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Wednesday, 22 November, 2000, 13:19 GMT
ON a rainswept night in downtown San Fransisco a thousand videogames addicts patiently form a queue that starts outside a state -of- the art shopping mall and winds it way around several blocks. Zero hour is approaching and the mostly young male slacker crowd are in what can only be described as a state of arousal. Some of them have been waiting in line for over twenty fours. The objects of their desire stares tantalisingly back at them from mounted glass cases bathed in cool blue light. In a few moments these bedraggled shoppers will be clutching a boxed version of the hottest new games console to emerge in years - the Sony Playstation 2.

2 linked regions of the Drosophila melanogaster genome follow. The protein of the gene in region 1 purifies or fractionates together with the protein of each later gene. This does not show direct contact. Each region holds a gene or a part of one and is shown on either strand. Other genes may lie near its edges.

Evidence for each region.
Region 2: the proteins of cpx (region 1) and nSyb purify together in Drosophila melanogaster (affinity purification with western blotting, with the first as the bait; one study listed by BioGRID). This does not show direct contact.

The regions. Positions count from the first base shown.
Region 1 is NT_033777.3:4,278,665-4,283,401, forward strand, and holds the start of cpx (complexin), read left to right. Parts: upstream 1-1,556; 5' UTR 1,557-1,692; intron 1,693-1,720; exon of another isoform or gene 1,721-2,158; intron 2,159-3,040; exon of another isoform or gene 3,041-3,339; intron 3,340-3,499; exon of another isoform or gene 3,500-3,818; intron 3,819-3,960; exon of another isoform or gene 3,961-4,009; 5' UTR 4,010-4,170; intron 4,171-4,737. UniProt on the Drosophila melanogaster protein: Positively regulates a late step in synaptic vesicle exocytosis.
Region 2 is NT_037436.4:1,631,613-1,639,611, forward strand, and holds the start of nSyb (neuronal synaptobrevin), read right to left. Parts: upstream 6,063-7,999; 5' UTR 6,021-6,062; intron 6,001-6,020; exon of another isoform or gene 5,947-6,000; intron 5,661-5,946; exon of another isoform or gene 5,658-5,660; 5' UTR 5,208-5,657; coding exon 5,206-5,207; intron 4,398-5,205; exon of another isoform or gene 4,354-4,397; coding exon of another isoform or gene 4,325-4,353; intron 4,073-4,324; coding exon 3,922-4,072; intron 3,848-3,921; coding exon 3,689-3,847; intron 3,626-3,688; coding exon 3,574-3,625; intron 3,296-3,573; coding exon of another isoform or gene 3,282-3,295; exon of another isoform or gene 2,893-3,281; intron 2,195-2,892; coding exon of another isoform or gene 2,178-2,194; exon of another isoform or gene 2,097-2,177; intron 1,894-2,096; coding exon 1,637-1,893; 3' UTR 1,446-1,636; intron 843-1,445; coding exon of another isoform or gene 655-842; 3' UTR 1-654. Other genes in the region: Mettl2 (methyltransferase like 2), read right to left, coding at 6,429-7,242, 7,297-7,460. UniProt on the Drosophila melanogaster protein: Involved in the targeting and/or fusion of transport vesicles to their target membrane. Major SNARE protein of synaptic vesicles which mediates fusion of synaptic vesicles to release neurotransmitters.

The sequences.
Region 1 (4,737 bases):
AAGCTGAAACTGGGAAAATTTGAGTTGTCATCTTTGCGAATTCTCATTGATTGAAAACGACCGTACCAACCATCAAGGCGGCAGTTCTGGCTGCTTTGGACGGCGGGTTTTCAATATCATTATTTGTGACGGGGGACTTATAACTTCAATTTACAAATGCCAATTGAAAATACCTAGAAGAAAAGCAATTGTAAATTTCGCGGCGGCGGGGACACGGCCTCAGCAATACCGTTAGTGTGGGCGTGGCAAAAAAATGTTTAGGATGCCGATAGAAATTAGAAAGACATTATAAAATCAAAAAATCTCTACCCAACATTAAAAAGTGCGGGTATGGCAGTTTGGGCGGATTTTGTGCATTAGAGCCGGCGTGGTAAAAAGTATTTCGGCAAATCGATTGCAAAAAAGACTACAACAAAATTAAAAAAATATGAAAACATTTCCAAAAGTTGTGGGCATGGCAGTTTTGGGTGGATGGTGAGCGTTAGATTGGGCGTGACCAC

Paul Krivda, the young punter at very front of the line, is already a media celebrity, surrounded by camera crews and only half-jokingly telling reporters to talk to his agent. When the moment comes to collect his gleaming new console from inside Sony's Metreon shopping centre - a temple of hi-tech entertainment devices- there is a frenzied atmosphere, whipped up by store staff and the media. Paul hands over 362 dollars and holds his trophy aloft as if he has just won the World Series baseball final. The crowd go wild and the PR man from Sony grins. The hype has been handed to him on a plate.